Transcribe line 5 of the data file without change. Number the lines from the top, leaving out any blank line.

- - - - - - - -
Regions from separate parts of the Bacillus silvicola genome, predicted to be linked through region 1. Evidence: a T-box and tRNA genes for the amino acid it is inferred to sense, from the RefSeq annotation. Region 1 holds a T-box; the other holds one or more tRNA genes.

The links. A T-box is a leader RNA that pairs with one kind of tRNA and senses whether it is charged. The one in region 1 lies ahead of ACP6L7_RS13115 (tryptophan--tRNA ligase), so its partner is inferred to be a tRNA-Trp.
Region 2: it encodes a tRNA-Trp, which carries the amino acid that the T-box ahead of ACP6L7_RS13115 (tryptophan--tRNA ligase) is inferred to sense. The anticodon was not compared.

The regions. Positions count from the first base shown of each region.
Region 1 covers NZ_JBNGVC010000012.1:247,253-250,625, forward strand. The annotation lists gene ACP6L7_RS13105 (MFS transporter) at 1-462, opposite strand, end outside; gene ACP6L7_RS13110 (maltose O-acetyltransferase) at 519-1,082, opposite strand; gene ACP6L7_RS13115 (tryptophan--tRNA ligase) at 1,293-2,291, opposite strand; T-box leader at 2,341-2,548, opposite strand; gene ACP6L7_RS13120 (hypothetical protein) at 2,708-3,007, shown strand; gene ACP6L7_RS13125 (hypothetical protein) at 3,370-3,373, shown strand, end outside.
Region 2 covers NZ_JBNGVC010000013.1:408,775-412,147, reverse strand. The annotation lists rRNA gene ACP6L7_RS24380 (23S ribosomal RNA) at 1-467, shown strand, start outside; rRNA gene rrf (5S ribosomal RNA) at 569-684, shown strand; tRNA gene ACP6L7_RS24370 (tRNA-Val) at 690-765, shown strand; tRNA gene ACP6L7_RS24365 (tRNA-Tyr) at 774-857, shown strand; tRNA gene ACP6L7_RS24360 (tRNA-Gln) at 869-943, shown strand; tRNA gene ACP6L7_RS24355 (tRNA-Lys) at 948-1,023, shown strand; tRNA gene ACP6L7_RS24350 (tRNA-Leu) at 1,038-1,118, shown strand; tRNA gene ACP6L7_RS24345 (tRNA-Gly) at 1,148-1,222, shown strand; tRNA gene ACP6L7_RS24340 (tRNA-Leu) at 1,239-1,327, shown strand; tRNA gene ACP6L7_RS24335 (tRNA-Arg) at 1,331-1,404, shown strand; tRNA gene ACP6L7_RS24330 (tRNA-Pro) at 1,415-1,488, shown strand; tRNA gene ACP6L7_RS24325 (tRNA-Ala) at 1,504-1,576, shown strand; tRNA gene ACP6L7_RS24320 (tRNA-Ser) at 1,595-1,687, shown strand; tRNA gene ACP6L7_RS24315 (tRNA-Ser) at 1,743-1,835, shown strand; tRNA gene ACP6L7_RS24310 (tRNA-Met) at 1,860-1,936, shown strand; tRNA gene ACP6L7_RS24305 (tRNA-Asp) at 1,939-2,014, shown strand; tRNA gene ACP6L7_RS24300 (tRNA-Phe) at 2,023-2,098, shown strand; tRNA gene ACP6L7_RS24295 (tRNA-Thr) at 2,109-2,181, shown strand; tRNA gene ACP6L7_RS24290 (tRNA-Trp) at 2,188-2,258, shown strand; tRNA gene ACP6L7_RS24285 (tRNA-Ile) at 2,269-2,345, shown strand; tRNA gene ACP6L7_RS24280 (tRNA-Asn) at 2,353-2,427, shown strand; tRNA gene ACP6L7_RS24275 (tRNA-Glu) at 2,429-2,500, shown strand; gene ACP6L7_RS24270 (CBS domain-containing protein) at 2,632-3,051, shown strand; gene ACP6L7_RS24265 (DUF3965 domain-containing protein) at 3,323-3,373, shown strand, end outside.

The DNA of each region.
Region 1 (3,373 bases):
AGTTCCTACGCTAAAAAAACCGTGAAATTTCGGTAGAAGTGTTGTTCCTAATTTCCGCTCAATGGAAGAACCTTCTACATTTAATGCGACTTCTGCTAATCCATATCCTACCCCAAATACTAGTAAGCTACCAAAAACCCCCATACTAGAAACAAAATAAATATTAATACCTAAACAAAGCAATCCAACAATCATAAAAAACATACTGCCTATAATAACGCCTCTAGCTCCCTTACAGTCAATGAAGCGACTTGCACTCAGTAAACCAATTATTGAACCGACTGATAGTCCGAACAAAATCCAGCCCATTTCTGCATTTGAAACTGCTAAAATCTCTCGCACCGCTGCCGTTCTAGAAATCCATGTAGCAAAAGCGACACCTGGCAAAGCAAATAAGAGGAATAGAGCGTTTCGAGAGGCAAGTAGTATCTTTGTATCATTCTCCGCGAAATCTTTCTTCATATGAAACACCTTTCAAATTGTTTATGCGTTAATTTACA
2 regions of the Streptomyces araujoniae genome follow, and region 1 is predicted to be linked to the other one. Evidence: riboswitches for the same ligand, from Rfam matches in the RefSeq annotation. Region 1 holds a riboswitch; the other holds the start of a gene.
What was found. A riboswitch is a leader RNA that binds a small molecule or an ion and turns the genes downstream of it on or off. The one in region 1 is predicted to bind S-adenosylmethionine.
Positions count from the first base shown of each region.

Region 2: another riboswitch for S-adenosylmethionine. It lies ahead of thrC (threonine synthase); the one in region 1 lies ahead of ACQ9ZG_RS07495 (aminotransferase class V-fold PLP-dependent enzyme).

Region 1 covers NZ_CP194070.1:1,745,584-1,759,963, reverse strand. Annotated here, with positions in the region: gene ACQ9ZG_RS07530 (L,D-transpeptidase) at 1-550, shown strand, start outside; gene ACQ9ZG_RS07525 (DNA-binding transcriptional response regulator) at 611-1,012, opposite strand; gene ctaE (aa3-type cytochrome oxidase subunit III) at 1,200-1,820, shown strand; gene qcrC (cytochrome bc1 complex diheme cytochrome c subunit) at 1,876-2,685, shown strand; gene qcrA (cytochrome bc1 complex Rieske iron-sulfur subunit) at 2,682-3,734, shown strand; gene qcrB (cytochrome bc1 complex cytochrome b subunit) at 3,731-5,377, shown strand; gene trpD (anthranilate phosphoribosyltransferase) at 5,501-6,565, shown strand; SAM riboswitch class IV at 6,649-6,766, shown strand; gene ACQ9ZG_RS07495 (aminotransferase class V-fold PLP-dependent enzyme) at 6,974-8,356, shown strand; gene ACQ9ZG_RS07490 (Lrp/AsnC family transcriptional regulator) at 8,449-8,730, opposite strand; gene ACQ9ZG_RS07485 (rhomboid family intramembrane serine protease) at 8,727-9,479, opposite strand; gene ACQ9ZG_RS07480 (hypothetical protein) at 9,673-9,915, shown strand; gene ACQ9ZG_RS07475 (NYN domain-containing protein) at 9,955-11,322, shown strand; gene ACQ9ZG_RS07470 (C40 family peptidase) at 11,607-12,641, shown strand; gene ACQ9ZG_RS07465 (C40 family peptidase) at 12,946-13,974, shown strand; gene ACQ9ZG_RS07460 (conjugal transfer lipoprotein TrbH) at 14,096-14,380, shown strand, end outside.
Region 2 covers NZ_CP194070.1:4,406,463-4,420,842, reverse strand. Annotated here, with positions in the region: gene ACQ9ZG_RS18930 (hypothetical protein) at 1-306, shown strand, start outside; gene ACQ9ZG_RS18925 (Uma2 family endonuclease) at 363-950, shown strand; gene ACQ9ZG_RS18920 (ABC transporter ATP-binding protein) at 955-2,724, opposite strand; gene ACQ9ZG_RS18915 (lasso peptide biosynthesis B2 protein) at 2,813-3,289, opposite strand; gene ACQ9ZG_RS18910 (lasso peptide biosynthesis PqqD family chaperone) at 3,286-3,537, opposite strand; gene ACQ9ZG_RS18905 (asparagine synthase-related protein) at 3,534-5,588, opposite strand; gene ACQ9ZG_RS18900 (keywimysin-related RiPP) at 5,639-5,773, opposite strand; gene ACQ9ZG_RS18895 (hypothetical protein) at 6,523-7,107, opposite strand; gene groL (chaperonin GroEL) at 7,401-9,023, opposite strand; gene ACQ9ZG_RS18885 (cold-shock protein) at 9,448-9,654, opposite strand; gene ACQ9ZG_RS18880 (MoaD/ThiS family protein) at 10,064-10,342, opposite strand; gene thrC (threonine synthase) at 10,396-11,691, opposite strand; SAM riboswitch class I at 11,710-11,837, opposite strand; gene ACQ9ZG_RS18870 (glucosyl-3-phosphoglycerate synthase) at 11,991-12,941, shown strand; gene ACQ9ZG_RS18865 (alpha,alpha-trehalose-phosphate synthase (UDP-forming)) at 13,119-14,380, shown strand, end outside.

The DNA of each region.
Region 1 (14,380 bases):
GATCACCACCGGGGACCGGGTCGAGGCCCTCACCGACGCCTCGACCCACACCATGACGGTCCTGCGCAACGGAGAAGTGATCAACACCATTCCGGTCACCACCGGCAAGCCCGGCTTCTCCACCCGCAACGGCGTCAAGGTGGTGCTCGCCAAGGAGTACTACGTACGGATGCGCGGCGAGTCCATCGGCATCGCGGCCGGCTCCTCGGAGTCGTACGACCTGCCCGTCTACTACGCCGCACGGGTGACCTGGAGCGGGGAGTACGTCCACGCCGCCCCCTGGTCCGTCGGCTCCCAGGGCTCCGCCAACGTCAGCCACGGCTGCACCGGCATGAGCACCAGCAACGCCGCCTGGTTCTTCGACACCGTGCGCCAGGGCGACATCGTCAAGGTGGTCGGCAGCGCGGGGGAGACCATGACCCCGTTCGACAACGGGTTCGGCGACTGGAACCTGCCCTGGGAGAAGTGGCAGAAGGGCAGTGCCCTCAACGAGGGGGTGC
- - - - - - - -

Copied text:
Region 1 covers NZ_JBNGVC010000012.1:247,253-250,625, forward strand. The annotation lists gene ACP6L7_RS13105 (MFS transporter) at 1-462, opposite strand, end outside; gene ACP6L7_RS13110 (maltose O-acetyltransferase) at 519-1,082, opposite strand; gene ACP6L7_RS13115 (tryptophan--tRNA ligase) at 1,293-2,291, opposite strand; T-box leader at 2,341-2,548, opposite strand; gene ACP6L7_RS13120 (hypothetical protein) at 2,708-3,007, shown strand; gene ACP6L7_RS13125 (hypothetical protein) at 3,370-3,373, shown strand, end outside.